Celebrating Our Bad Bosses
By Bailey Robbins, Creative Coordinator
When we say we’re celebrating 25 years of business, we’re also celebrating the number of years before business. That’s right. We’re grateful for every experience. Every odd job and quirky, terrible boss. Because without that time for trial and error, it’s hard to say whether Stewart Transportation Solutions would be the company it is today.
“He would yell at you,” President Karen Robbins says about a boss she had after college. “He had a ficus tree that I could not keep alive. He swore I was killing it. He would berate me. He’d take me into his office for 30 minutes and talk to me about the purpose of the ficus tree. He’d ask me why was I killing it until I was in tears. I was in tears all the time.”
She smiles at the memory of it, but wasn’t laughable then. It wasn’t funny at all. But that never got in the way. A few tears couldn’t blur her vision to do something greater.
“I could have wallowed in a lot of that stuff, but if I were going to make life better, I couldn’t have stopped,” she says. “I have something in me that just keeps going. I don’t know what it is. I would rather fight a little harder, work a little harder than to give up.”
Instead of giving up or giving in, she found better solutions to bad problems and smiled through the mean. And now, she has a lot to show for it.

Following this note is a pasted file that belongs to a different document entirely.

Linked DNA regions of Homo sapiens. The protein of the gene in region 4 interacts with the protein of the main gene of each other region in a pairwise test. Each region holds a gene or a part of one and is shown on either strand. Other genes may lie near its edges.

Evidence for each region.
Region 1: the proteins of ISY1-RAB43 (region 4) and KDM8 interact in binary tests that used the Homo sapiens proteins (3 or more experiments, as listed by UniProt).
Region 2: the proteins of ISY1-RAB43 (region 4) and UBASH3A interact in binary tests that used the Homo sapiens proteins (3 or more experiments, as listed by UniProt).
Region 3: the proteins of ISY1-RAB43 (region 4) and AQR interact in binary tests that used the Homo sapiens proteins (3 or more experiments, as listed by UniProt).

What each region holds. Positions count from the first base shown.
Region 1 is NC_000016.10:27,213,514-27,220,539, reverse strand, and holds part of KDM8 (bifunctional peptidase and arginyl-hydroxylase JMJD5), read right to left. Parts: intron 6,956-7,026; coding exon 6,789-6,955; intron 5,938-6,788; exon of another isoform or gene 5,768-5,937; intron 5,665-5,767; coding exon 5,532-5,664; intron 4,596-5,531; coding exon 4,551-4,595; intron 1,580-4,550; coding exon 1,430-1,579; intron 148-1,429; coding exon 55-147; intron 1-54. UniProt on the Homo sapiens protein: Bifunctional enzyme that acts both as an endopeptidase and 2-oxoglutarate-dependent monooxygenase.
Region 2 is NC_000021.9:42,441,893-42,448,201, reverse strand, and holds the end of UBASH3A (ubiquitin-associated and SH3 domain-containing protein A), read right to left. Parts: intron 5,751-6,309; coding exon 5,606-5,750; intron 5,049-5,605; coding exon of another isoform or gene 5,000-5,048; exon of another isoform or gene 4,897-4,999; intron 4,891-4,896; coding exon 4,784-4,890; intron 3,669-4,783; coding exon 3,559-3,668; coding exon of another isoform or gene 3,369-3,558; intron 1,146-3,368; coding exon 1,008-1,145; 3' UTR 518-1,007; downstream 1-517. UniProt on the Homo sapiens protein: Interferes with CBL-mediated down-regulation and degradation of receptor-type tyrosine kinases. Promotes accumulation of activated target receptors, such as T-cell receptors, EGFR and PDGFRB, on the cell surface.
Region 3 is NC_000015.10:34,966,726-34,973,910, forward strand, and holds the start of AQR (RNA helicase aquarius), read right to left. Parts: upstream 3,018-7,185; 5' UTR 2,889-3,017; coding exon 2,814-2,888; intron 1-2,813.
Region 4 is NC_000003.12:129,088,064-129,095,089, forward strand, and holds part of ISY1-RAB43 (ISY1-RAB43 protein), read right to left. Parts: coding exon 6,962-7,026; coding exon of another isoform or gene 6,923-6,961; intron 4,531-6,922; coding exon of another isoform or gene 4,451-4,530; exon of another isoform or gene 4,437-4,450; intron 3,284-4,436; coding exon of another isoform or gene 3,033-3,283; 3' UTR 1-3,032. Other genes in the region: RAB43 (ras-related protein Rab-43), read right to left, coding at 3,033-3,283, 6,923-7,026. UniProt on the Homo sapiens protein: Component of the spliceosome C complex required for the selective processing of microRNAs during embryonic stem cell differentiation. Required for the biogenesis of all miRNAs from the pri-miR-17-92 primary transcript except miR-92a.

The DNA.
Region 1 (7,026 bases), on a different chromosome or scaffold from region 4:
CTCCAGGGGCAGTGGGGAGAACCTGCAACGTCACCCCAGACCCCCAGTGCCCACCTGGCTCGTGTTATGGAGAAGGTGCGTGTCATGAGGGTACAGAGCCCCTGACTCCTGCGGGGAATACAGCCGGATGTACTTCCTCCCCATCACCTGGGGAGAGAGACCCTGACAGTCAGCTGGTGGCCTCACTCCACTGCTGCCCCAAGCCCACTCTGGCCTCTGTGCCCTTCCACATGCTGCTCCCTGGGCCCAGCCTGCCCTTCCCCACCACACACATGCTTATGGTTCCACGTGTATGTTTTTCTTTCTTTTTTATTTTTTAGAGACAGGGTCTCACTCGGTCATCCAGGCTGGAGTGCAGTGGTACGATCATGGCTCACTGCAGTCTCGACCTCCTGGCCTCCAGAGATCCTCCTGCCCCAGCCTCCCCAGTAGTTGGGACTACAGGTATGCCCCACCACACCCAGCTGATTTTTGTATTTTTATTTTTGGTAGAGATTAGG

“Some great things came of it,” she says about working for difficult employers. “[Eddie and I] learned how to not run a business, how to not treat clients, how you don’t treat employees. We learned a lot, but we went through a lot.”
This time in-between easily helped lay down the foundation for STS and especially inspired the company’s policy that “nice matters.” From each experience, Eddie and Karen noted the impact of treating employees and clients with a heart and were sure to create an environment based on that principle.
“You never know who you’re going to meet at any given time and what’s going to help you along the way,” Karen says. “Never, ever trample on people on your way up. I’ve seen a lot of people do that. I’ve taught everybody in this company, no matter your station in life, everyone is important. You treat the bus driver exactly like you treat the client, exactly like you treat the attendee, exactly like you treat the CEO of Microsoft. We have drivers and companies that will refuse other work just to be on our team’s shuttle because of how we treat them, and I’m really proud of that. Nice matters more than anything else.”
What kind of lessons have you learned along the way? Share your stories with us on Facebook, Twitter or Instagram. We’d love to hear from you.